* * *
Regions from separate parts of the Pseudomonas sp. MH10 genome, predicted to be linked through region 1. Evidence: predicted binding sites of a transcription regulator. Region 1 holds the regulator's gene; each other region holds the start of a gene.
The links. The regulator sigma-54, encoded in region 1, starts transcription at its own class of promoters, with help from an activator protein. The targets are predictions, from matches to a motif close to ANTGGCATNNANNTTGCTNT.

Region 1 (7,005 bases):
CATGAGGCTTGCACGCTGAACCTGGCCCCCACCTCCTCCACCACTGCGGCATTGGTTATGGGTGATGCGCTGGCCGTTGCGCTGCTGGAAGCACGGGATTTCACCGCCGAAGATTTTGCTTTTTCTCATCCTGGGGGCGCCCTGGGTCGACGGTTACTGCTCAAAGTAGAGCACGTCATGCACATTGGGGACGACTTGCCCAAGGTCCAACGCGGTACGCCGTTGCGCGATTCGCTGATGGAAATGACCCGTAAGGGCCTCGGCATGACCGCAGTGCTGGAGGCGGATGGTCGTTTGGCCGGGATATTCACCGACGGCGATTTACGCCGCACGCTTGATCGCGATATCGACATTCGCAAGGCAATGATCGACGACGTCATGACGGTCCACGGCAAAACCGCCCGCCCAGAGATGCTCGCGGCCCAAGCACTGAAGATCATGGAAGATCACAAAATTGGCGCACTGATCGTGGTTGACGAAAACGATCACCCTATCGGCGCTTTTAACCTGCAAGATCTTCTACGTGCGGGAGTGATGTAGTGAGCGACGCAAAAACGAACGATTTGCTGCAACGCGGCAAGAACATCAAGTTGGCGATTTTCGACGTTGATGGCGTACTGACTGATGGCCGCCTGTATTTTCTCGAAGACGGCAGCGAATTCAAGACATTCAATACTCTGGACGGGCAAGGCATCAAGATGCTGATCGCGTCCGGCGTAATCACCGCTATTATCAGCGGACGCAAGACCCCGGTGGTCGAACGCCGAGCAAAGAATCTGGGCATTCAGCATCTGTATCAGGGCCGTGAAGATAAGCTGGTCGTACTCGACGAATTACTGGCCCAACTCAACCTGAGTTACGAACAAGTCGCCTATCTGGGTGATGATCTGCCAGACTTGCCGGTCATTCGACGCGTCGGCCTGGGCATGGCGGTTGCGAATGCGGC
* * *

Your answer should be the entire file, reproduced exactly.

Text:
Regions from separate parts of the Pseudomonas sp. MH10 genome, predicted to be linked through region 1. Evidence: predicted binding sites of a transcription regulator. Region 1 holds the regulator's gene; each other region holds the start of a gene.
The links. The regulator sigma-54, encoded in region 1, starts transcription at its own class of promoters, with help from an activator protein. The targets are predictions, from matches to a motif close to ANTGGCATNNANNTTGCTNT.

Region 1 (7,005 bases):
CATGAGGCTTGCACGCTGAACCTGGCCCCCACCTCCTCCACCACTGCGGCATTGGTTATGGGTGATGCGCTGGCCGTTGCGCTGCTGGAAGCACGGGATTTCACCGCCGAAGATTTTGCTTTTTCTCATCCTGGGGGCGCCCTGGGTCGACGGTTACTGCTCAAAGTAGAGCACGTCATGCACATTGGGGACGACTTGCCCAAGGTCCAACGCGGTACGCCGTTGCGCGATTCGCTGATGGAAATGACCCGTAAGGGCCTCGGCATGACCGCAGTGCTGGAGGCGGATGGTCGTTTGGCCGGGATATTCACCGACGGCGATTTACGCCGCACGCTTGATCGCGATATCGACATTCGCAAGGCAATGATCGACGACGTCATGACGGTCCACGGCAAAACCGCCCGCCCAGAGATGCTCGCGGCCCAAGCACTGAAGATCATGGAAGATCACAAAATTGGCGCACTGATCGTGGTTGACGAAAACGATCACCCTATCGGCGCTTTTAACCTGCAAGATCTTCTACGTGCGGGAGTGATGTAGTGAGCGACGCAAAAACGAACGATTTGCTGCAACGCGGCAAGAACATCAAGTTGGCGATTTTCGACGTTGATGGCGTACTGACTGATGGCCGCCTGTATTTTCTCGAAGACGGCAGCGAATTCAAGACATTCAATACTCTGGACGGGCAAGGCATCAAGATGCTGATCGCGTCCGGCGTAATCACCGCTATTATCAGCGGACGCAAGACCCCGGTGGTCGAACGCCGAGCAAAGAATCTGGGCATTCAGCATCTGTATCAGGGCCGTGAAGATAAGCTGGTCGTACTCGACGAATTACTGGCCCAACTCAACCTGAGTTACGAACAAGTCGCCTATCTGGGTGATGATCTGCCAGACTTGCCGGTCATTCGACGCGTCGGCCTGGGCATGGCGGTTGCGAATGCGGC